I finished my preconcert prosecco and sat back comfortably in my seat, thinking I had my evening under control. Ah, Australian Brandenburg Orchestra, ah Vivaldi. What I experienced was a challenge to think twice and then some – about my expectations of the both Antonio Vivaldi and the ABO itself.
The Vivaldi Unwired program was a tour de force, an eyes-wide-open sensual journey through the brilliance of the baroque and back. This was Vivaldi and friends, as mesmeric, intoxicating and unleashed.
Accurate and passionate, the eighteenth century comes alive at once in the first bar
It started simple, opening with Bach’s Brandenburg Concerto No. 3 in G major, with the string players standing. Accurate and passionate, the eighteenth century comes alive at once in the first bar – images of cobbled streets horses and carriages sweeping through my mind. Simone Slattery, baroque violin, and Kirsty McCahon, baroque double bass, are transfixing as they adjust our hearing to the sound of gut-stringed instruments.
A concerto of beautiful interplay, technically demanding and powerful
In the second piece, Vivaldi’s Concerto Op. 3 No. 8 for two violins RV 522 from L’estro armonico, full force of the ABO is on stage, as Ben Dollman, baroque violin, battles it out with guest concertmaster Brendan Joyce. From Vivaldi, the man who died penniless and unknown, comes a concerto of beautiful interplay, technically demanding and powerful. The sheer energy of the players in the orchestra led from the harpsichord by Paul Dyer, is the epitome of an ensemble, coming from the time before conductors and sticks reigned supreme. Twenty six years ago, creating a period music orchestra was Paul Dyer’s radical way of reinvigorating baroque music in Australia. This concert is testimony to that quest.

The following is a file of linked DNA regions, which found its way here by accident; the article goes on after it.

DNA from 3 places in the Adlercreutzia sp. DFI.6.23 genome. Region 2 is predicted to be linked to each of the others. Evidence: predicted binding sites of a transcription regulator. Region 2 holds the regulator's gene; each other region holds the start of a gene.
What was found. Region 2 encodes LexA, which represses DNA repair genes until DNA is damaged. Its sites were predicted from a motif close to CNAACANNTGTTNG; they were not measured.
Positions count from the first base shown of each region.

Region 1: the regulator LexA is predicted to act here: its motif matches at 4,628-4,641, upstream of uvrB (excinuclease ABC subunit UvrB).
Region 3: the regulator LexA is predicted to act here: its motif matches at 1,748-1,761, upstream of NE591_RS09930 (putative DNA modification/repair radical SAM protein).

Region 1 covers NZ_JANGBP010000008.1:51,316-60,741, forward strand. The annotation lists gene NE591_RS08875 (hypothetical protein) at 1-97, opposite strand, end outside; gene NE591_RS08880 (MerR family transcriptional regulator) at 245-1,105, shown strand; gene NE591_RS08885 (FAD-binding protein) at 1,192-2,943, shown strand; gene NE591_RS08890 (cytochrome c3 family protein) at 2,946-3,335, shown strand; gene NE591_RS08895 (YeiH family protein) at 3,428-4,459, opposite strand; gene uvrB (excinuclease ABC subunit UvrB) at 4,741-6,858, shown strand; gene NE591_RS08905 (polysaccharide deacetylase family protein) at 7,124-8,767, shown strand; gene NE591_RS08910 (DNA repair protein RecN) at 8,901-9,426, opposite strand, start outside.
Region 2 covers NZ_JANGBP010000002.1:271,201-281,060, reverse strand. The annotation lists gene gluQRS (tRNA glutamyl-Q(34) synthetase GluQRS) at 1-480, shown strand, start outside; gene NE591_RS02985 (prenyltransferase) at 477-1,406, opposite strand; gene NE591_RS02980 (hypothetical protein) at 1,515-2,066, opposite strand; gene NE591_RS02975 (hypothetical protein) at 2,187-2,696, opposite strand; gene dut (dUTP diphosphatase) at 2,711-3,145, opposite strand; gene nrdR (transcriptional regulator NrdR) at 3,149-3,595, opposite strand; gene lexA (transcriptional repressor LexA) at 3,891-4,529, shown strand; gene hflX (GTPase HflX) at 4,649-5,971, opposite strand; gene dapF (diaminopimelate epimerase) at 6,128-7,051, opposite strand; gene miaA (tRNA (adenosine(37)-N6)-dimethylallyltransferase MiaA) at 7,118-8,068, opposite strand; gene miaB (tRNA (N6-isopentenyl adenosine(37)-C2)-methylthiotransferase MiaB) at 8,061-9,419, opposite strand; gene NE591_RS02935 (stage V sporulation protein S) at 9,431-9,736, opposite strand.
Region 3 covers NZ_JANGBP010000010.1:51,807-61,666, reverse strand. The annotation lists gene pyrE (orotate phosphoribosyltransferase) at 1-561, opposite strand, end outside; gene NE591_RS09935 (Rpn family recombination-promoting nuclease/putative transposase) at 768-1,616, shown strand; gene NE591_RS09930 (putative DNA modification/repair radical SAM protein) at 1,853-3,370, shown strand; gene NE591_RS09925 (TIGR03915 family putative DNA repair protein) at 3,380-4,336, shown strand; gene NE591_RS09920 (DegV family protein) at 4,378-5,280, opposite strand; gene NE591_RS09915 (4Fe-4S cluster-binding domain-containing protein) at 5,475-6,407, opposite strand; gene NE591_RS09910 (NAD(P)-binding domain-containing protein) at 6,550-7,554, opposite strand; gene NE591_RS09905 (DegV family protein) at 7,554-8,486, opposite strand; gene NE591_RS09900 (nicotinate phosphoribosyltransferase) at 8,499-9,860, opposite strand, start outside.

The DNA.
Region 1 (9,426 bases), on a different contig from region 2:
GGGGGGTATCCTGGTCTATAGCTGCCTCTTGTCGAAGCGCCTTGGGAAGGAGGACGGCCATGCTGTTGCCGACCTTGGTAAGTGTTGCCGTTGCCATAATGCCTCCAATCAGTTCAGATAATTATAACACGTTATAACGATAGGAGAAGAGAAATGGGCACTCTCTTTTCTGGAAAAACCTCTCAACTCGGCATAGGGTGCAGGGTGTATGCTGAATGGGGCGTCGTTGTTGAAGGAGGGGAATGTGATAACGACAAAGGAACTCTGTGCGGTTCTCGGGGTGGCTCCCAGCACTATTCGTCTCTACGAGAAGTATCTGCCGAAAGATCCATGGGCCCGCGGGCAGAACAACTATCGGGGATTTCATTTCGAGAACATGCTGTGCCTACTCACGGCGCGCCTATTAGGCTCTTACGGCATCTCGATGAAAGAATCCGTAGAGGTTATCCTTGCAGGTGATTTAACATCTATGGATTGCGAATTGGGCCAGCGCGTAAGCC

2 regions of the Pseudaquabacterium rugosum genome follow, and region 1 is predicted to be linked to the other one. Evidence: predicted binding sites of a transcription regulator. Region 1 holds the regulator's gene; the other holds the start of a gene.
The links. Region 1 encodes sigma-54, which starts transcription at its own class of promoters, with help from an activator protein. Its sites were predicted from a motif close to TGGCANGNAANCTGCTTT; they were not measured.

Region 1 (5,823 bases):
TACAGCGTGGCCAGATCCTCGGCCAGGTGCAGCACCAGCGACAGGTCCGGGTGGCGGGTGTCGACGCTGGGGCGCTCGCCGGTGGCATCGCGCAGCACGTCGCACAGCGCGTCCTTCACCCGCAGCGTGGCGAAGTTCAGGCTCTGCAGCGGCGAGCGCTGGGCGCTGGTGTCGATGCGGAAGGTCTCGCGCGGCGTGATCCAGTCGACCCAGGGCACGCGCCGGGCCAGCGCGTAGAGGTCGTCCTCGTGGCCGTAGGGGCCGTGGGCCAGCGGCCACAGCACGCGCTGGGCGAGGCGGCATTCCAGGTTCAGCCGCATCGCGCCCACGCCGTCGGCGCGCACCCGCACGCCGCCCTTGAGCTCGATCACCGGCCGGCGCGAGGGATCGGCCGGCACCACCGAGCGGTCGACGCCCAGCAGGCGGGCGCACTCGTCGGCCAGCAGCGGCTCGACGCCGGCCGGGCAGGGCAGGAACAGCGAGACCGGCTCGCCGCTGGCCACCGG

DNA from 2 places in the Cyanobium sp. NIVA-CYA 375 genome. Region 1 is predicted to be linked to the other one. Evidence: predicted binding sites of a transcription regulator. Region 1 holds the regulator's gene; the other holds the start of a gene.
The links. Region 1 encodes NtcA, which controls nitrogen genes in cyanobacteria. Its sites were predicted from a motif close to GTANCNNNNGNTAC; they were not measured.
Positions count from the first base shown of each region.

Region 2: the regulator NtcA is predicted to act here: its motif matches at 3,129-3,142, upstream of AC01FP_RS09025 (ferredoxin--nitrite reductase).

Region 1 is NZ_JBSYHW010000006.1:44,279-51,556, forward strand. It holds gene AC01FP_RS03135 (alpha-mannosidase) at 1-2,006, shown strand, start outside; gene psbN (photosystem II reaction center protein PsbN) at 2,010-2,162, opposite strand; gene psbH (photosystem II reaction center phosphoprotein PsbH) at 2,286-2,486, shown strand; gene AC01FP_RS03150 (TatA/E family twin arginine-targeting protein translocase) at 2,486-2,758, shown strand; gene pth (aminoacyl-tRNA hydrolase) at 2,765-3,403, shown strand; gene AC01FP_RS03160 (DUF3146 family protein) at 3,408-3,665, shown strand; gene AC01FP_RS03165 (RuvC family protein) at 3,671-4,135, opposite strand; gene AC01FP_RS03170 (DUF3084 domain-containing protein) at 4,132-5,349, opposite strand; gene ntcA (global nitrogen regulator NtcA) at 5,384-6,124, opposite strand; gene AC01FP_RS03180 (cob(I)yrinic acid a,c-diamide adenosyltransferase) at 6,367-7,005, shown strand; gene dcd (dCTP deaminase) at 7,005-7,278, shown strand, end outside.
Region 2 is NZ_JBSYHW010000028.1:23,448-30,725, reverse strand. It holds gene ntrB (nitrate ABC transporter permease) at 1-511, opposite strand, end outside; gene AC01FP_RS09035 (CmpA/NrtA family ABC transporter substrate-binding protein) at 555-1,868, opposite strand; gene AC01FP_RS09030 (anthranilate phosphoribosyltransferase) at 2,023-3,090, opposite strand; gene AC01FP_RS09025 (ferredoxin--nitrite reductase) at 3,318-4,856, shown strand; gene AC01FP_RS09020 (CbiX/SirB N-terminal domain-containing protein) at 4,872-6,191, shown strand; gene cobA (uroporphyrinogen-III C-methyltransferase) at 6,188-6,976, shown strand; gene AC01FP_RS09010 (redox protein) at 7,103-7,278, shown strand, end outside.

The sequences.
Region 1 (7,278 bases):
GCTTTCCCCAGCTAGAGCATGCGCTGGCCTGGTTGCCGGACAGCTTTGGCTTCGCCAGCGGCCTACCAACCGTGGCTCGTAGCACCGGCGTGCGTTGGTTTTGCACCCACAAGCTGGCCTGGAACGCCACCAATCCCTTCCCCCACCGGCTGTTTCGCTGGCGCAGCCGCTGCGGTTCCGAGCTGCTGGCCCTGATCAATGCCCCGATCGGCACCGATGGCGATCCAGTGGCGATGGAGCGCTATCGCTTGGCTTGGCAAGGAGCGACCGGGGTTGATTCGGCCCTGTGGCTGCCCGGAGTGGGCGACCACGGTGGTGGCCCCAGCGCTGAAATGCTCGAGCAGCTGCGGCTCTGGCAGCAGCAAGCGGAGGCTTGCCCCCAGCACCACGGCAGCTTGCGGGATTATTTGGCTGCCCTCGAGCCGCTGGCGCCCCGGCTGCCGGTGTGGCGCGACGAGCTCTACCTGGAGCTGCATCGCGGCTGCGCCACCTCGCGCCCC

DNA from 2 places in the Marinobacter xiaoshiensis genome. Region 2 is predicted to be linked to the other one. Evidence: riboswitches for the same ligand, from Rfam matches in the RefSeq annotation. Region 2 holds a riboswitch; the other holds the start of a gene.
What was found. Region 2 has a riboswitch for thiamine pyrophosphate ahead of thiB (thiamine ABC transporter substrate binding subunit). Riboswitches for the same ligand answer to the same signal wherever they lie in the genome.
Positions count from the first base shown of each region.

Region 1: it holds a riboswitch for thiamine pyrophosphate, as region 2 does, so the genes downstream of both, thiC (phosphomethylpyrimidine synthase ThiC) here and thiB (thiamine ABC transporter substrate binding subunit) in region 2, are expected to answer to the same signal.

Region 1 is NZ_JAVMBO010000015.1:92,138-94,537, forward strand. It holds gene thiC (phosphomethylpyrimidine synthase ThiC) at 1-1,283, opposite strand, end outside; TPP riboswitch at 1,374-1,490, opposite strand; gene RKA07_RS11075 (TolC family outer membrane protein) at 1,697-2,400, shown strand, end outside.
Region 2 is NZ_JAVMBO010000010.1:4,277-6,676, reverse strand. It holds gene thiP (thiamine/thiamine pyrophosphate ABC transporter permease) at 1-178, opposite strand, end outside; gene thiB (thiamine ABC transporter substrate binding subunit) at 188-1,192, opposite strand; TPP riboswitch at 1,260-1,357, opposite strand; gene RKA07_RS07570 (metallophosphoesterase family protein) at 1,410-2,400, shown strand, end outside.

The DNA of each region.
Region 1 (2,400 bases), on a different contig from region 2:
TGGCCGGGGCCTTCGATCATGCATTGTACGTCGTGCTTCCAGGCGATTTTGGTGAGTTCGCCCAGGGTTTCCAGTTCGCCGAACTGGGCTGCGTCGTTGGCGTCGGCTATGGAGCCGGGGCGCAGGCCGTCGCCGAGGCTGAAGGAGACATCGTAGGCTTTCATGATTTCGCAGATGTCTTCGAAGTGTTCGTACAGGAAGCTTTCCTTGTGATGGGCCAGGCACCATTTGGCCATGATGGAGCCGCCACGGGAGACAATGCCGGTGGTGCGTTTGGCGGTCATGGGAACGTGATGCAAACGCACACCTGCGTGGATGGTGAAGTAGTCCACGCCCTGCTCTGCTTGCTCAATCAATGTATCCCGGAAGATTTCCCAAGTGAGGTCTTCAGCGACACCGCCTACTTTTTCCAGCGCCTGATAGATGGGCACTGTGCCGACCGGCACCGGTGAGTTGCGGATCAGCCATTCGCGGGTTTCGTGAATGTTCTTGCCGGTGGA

Christina’s capacity to manipulate the saxophone was beautiful and uplifting
Carl Philipp Emanuel Bach’s Concerto for flute in A minor Wq 166, features Christina Leonard’s rearrangement for soprano saxophone. With grace and lyrical charm, Christina added a layer to the evening that was at once traditional and also groundbreaking for this instrument in this genre. Written for first of the harpsichord, then for the flute and then for the cello, Christina’s capacity to manipulate the saxophone into the tonal sounds and range of a flute was beautiful and uplifting and her intensity on stage drew the audience into a silence that was only equalled by the duelling violins. The deep sorrow and sadness in the Allegro assai is unsurprising when you read in the substantial program notes that CPE “believed that music should touch the heart and move the emotions.”
I’ve always felt Vivaldi was the rock god of the period this concert left me under no another impression
After the interval, MAX RICHTER’s Recomposed – Vivaldi: The Four Seasons. Where do you go with this piece after Nigel Kennedy? Think again – this dialogue between two composers, complete with Vivid-style digital visual seasons on the ceiling of the City Recital hall, and smoke effects, lifted the music into another orbit. This is not the ABO I had expected.
We inhale the brilliance of the Brendan’s violin, king amongst the fractured spotlights, and Jamie Hoy’s baroque cello. Vivaldi’s famous phrases are slowed down, recomposed, underlined by the gently supporting Moog. Is this film music or is this a contemporary ballet score? Neither. Richter reinterprets our preconceptions of Vivaldi’s most famous piece, but never in a trite way. We reframe our contemporary understanding of it, to see the piece again, as if anew.
I’ve always felt Vivaldi was the rock god of the period, the AC/DC of the baroque. Under Paul Dyer’s artistic direction, this concert left me under no another impression. How lucky Sydney is to have ABO as residents at the City Recital Hall.
Australian Brandenburg Orchestra | Vivaldi Unwired | City Recital Hall, Sydney | Wednesday 6 May